The development and behavior of Million year-scaled depositional sequences recorded within Palaeozoic carbonate platform has remained poorly examined. Therefore, the understanding of palaeoenvironmental changes that occur in geological past is still limited. We herein undertake a multi-disciplinary approach (sedimentology, conodont biostratigraphy, magnetic susceptibility and geochemistry) of a long-term succession in the Carnic Alps which offers new insights into the peculiar evolution of one of the best example of Palaeozoic carbonate platform in Europe. The Freikofel section, located in the central part of the Carnic Alps represents an outstanding succession in a fore-reef setting, extending from the latest Givetian (indet. falsiovalis conodont Zones) to the early Famennian (Lower crepida conodont Zone). Sedimentological analysis allowed to propose a sedimentary model dominated by distal slope and fore-reef slope deposits. The most distal setting is characterized by an autochthonous pelagic sedimentation showing local occurrence of thin-bedded turbiditic deposits. In the fore-reef slope, in a more proximal setting, there is an accumulation of various autochthonous and allochthonous fine- to coarse-grained sediments originated from the interplay of gravity-flow currents derived from the shallow-water and deeper-water area. The temporal evolution of microfacies in the Freikofel section evolves in two main steps corresponding to the Freikofel (Unit 1) and the Pal (Unit 2) Limestones. Distal slope to fore-reef lithologies and associate changes are from base to top of the section: (U1) thick bedded litho- and bioclastic breccia beds with local fining upward sequence and fine-grained mudstone intercalations corresponding, in the fore-reef setting, to the dismantlement of the Eifelian – Frasnian carbonate platform during the early to late Frasnian time (falsiovalis to rhenana superzones) with one of the causes being the Late Givetian major rift pulse; (U2) occurrence of thin-bedded red nodular and cephalopod-bearing limestones with local lithoclastic grainstone intercalations corresponding to a significant deepening of the area and the progressive withdrawal of sedimentary influxes toward the basin, in relation with late Frasnian sea-level rise. Magnetic susceptibility and geochemical analyses were also performed along the Freikofel section and demonstrate the inherent-parallel link existing between variation in magnetic susceptibility values and proxy for terrestrial input. Interpretation of magnetic susceptibility in term of palaeoenvironmental processes reflect that even though distality remains the major parameter influencing magnetic susceptibility values, carbonate production and water agitation also play an important role. [less ▲]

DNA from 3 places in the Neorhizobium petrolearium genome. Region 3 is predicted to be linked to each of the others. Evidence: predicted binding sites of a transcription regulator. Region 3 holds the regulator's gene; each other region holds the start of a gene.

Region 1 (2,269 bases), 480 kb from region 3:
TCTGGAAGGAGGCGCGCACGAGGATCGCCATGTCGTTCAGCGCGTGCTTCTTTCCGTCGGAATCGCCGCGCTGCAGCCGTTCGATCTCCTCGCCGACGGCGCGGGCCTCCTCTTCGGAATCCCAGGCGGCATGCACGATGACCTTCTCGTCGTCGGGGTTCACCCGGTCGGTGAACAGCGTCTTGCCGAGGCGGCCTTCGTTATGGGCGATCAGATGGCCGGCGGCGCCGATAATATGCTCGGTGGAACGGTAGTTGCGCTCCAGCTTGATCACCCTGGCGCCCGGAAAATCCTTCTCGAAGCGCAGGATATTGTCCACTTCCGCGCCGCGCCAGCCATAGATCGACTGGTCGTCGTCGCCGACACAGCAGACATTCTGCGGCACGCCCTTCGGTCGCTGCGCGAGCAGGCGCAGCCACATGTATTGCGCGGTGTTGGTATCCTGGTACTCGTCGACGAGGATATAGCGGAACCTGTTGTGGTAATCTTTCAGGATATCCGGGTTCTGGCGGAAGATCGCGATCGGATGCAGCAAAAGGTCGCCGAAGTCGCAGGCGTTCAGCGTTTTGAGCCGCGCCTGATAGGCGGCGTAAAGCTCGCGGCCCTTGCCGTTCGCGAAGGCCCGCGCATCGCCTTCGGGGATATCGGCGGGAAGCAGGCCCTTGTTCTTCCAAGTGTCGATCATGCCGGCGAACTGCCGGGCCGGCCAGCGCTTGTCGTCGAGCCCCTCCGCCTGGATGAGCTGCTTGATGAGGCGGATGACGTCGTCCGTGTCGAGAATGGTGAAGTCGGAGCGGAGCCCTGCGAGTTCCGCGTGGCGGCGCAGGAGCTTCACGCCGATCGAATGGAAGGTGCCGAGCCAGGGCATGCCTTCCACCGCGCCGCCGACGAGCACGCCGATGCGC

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See detailInsight into the ecology of Neandertals in North-West Europe: stable isotopes and their palaeobiological implications